Accessory Dwelling Unit (ADU) Guide

Understanding Accessory Dwelling Units - ADUs

An accessory dwelling unit (ADU) is a secondary residence that occupies the same property as a primary single-family residence. ADUs can be freestanding or attached to the main residence and cannot be sold separately.

Depending on where you live in the United States, accessory dwelling units might be called different names such as mother-in-law units, guest houses, secondary suites, granny flats, backyard cottages, or casitas.

Homeowners consider adding an ADU to their property or buying a property with an existing, permitted ADU for several reasons. Some intend to rent out the space for short-term use -- such as vacation rentals for out-of-town visitors or as an Airbnb -- or for longer-term situations like a 12-month lease to a renter. ADUs are also perfect as home offices or dedicated fitness spaces for working out.

Interested ADUs? Search homes with ADUs in Angeles.

Types of ADUs

Accessory dwelling units come in three basic genres: detached, attached, and interior. And, each has its own subgenres outlined below.

Detached (DADUs)

Freestanding ADUs are independent residences not connected to the primary residence. They have a separate foundation and independent utility hookups. Homeowners and homebuyers interested in ADUs will see two flavors of detached ADUs; existing buildings converted for use as an ADU and newly constructed units.

Converted Buildings

Freestanding garages are an excellent example of a structure suitable for an ADU conversion. Depending on how well it is built, a shed will sometimes be an adequate starting point for an ADU conversion, too.

New Construction

New construction ADUs typically cost the same as prefabricated units. However, the quality of materials on a constructed ADU can be customized to a significantly higher level if one chooses. Plus, the layout can be less boxy. For example, homeowners can add l-shaped dwellings or asymmetrical shapes that fit the property best.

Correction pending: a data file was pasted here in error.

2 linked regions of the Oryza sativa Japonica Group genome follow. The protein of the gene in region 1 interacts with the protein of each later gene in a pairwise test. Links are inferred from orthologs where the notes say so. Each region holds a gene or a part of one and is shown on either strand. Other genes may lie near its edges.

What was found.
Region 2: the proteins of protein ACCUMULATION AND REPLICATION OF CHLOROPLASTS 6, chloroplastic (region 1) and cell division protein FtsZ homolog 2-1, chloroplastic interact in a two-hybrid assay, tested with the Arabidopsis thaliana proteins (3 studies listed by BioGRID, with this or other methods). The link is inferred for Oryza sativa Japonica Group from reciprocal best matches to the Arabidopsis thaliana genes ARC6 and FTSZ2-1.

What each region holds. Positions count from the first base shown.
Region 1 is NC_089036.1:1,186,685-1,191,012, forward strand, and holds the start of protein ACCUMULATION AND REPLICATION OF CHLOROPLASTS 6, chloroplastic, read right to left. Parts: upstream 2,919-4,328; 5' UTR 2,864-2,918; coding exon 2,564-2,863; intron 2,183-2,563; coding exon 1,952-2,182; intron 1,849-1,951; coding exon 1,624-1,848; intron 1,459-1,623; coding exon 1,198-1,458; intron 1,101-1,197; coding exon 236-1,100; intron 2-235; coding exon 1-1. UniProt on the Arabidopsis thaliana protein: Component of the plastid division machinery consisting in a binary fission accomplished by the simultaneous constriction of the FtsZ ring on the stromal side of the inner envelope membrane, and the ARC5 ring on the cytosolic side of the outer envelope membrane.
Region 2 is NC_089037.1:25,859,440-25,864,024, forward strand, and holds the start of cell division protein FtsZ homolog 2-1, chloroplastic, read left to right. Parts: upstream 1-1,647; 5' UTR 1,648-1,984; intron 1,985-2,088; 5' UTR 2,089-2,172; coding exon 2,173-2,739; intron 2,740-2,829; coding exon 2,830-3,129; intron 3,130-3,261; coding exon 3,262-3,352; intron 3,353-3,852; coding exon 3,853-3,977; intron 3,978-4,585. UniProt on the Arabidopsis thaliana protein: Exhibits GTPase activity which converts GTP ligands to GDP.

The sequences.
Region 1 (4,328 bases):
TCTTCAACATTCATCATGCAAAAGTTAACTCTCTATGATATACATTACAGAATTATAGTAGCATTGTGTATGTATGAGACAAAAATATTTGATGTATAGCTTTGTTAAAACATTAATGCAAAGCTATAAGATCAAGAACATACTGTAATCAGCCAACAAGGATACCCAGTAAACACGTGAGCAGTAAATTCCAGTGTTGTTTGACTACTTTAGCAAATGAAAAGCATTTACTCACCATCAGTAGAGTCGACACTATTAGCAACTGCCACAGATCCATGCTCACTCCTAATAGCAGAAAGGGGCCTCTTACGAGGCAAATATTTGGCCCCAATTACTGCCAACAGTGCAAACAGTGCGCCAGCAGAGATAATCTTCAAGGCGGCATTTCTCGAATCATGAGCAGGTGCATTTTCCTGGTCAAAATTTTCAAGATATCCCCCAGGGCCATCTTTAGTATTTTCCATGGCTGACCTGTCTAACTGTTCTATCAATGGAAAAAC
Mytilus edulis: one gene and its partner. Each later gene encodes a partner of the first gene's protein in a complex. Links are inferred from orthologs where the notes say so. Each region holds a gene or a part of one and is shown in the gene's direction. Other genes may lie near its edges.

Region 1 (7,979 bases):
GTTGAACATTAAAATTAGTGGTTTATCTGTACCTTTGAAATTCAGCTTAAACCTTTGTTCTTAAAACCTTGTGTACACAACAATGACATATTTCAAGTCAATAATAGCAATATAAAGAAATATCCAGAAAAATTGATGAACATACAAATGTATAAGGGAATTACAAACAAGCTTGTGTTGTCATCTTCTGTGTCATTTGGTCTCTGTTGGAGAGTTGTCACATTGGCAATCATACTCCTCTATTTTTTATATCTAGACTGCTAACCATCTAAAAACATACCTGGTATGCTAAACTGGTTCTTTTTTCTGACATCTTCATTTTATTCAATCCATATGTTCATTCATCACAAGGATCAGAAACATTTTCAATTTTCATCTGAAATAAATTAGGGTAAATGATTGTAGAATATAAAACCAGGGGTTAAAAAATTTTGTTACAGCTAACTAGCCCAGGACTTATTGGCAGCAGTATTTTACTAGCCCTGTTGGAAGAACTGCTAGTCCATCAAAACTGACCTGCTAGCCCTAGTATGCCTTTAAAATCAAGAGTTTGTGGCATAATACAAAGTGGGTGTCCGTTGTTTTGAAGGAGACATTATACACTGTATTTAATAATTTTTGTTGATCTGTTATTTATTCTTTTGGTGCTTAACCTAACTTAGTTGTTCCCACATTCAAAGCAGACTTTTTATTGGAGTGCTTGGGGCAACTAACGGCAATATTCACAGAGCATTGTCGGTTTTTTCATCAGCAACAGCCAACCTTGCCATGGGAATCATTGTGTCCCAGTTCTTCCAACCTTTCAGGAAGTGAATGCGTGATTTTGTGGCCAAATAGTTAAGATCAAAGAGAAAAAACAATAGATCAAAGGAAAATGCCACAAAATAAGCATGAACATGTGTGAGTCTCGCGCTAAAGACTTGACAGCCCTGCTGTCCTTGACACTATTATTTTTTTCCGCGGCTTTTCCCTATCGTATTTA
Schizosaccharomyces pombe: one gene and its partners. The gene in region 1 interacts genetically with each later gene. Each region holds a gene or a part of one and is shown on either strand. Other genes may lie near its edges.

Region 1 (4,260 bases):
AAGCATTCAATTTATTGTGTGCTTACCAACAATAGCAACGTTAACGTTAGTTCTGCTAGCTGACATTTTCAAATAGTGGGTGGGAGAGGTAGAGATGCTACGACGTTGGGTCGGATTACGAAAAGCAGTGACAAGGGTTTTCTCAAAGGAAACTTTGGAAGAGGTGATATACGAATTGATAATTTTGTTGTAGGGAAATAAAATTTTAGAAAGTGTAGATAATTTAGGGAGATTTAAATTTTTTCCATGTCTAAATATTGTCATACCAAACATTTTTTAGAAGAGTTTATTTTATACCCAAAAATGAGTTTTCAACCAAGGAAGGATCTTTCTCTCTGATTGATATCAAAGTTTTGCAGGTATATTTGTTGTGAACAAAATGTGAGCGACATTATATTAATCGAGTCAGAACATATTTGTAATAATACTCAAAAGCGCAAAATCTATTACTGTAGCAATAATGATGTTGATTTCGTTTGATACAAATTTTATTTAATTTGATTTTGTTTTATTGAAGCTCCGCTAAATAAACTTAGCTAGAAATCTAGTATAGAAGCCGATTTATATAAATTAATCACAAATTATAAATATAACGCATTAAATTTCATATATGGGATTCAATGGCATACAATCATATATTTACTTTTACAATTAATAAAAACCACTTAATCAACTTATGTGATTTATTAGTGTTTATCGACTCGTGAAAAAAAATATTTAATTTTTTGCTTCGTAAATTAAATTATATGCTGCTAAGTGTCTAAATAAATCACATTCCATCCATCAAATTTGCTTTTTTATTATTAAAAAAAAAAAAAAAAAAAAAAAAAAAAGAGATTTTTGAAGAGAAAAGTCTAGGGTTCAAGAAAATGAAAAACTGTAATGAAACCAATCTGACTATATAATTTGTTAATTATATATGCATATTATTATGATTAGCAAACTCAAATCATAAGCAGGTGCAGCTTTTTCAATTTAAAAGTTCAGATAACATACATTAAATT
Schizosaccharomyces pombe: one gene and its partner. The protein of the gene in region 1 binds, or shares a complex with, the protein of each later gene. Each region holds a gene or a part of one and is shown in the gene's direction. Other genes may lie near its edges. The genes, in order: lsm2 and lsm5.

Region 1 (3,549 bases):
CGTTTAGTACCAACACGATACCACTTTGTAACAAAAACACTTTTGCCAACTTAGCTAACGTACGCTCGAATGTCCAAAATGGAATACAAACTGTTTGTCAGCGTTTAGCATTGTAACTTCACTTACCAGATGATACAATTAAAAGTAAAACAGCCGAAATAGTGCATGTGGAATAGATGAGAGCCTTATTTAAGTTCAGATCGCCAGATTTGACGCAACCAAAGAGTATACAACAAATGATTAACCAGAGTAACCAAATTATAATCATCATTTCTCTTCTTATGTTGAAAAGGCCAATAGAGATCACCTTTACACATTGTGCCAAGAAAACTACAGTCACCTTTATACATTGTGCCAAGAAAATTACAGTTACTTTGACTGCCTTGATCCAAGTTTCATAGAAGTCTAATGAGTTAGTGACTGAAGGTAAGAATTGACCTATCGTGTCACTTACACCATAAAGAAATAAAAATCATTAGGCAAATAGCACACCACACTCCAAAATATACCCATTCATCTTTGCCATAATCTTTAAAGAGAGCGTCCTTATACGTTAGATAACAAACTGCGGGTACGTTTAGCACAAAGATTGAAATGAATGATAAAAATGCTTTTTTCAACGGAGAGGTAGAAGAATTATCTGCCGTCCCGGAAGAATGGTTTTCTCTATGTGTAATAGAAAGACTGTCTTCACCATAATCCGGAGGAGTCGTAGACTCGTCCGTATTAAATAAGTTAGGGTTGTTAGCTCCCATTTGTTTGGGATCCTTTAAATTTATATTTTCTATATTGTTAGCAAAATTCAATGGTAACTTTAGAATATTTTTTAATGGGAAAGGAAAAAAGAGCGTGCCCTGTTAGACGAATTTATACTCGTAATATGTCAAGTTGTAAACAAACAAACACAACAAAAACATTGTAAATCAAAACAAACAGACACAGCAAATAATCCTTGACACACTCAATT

One of the main benefits of buying a prefabricated ADU is that it is turnkey. Plus, it takes less time to install them, so there is less disruption to occupants of the principal residence. There will be fewer days of contractors and subcontractors visiting the site (less noise) and fewer workers to manage during the construction phase. Tiny houses, when fixed to a permanent foundation, represent another path for adding prefab ADU to one’s property. For new construction ADUs, experts strongly suggested using an open floor plan to increase the utility of the space for as many uses as possible. In fact, most people build square or rectangle-shaped ADUs without separating walls for this reason. Relying on movable partitions instead of fixed walls increases the configuration of an ADU’s interior.

Lot and Space Considerations

Having enough space for adding a detached ADU to a property is a critical point to weigh in your decision-making process. How much is enough? Well, ADU space requirements are determined by state and local ordinances. In general, ADU units must be far enough from property lines to allow people to pass between the ADU and the property line unimpeded. Some municipal codes specify a minimum of five feet between a guest house and a property line. Cities periodically change the space requirements. Be sure to check the current rules where you live.